This doesn’t even consider the shorts vs trousers debate. Which leads me to my next point…

Pack for the weather

Another obvious one perhaps, if you’re heading somewhere hot you’ll need shorts, t-shirts and hats etc. However, if you are travelling within the UK or even Northern Europe the weather is rarely that predictable.

Again I’ve been caught out here before. We went to Germany to visit my sister-in-law twice in fairly quick succession. The first time we went in January so we were all dressed in layers upon layers including Ted who wore his snowsuit on the plane. The bags were all packed with yet more layers.

The second time it was April and had been relatively mild in the UK. This time we were travelling without the aforementioned pack horses (I mean extra family members) so we took fewer bags. Also this time Ted didn’t have a snowsuit. This time we not only forgot to pack Ted a coat, we didn’t even pack him any jumpers. At one point we went for a family walk in the park only for it to start snowing. Packing fail.

Ted in Cologne
Borrowed jumper in Cologne

Toys – Are they necessary?

I mean surely you’ll be having so much fun out doing activities that you won’t need any. Absolutely not, you need as many toys as you can fit in. The chances are you’ll be spending a fair amount of time in places where children need entertaining. Your accommodation for a start. Imagine the first two hours of the day and the last two at night without anything for them to do. Shudder.

You will also need some entertainment while they travel. We favour a tablet or phone with episodes of Hey Duggee and The Go Jetters downloaded to it. Cbeebies also come to the rescue for dead time in restaurants and cafes with their magazines. Again we favour Hey Duggee, The Go Jetters and Andy’s Dinosaurs. Each one has layers of entertainment so can extend to a whole meal time. First the crappy toy, then the stickers, then colouring/motor activities and finally the stories.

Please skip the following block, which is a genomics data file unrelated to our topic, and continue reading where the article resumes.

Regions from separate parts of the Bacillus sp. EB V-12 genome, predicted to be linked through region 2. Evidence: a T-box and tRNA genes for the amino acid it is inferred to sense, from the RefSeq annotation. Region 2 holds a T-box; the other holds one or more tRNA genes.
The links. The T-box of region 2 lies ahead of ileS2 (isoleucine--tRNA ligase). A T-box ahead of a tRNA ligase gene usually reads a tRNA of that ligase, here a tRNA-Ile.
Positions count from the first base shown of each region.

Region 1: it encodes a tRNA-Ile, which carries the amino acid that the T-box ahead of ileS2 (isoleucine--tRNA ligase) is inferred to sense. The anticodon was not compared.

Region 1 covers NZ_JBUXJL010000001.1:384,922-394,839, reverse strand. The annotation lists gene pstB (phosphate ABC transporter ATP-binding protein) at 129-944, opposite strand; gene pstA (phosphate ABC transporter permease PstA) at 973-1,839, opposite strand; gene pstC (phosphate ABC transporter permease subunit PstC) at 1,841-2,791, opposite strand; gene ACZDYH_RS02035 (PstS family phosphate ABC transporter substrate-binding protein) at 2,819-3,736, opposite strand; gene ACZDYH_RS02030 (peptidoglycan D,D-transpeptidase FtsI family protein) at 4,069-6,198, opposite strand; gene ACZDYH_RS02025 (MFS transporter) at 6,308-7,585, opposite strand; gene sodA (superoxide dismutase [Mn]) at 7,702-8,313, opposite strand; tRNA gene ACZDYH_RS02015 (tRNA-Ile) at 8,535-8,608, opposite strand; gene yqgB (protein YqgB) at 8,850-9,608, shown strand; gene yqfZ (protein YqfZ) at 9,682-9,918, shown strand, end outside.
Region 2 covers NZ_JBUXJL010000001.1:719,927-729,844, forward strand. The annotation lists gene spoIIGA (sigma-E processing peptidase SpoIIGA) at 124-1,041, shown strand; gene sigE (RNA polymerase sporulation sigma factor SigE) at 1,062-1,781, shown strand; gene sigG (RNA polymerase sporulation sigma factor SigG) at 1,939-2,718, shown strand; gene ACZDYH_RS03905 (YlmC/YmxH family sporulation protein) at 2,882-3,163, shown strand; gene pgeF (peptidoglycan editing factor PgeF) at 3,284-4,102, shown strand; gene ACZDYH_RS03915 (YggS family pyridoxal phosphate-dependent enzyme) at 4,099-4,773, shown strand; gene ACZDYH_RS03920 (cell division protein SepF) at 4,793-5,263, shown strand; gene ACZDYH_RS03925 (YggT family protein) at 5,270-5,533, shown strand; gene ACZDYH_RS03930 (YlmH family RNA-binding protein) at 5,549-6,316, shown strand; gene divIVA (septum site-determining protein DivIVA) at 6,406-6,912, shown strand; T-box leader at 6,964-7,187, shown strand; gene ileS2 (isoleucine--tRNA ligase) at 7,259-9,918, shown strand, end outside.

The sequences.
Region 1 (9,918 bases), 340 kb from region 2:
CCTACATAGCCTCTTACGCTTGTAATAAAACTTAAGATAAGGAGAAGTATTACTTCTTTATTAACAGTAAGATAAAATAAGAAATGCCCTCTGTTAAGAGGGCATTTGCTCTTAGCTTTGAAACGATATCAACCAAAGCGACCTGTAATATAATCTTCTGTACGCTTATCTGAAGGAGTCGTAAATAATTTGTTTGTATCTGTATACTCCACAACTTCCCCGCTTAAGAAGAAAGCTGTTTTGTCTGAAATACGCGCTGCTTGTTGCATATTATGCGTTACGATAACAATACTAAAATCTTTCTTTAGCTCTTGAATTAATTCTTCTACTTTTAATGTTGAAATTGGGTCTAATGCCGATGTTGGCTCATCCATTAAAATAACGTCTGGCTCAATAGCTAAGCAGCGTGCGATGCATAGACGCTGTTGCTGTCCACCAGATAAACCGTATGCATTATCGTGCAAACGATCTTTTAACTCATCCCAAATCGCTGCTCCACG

Which reminds me you’ll need at least one bedtime story.


Here’s how it will probably go for me next week when I pack for one entire night away. On Wednesday I will start off optimistically but quickly realise I can’t pack with the kids around. Ted likes to help!

“Mummy we can’t go without this” (adds a bit of the hoover to the suitcase) “and Mesmay will need her toy” (struggles to pick up biggest toy she owns).

I will give up until after bedtime. At this point I will remember all the clothes (even the grown-ups) are in May’s room. After a lot of tiptoeing I will survey the piles, think there’s too much there and add more anyway.

It’s time to put it all in the suitcase. It’s only one night so we should be ok to just have one bag between the four of us. I will also work out how many nappies I will realistically need for two days and put these in the nappy bag. I will then add a few extra. There’s not much else that can be done the night before so wine and bed.

Morning. There’s so much to do! David will announce a ridiculous departure time then disappear to do some (no doubt essential) jobs on the farm. Leaving me to remember all the last minute things with two children screaming at me. I would love to say I’m exaggerating but it’s been the same every time we’ve been away for the last 5 years.

We will leave 30-60 minutes after our intended departure time, both a little stressed. I will not be wondering if I’ve forgotten something but what it is I’ve forgotten.

Travels with Ted Packing for Kids
Packing for Kids

My Packing for Kids Plan

Wish me luck and I’ll let you know how it went when we get back (here’s the update).

 

Do you have any useful or not so useful packing for kids advise?

 

(We were heading to Cbeebies Land once I finished packing. Read about the good stuff from Day 1 by clicking here)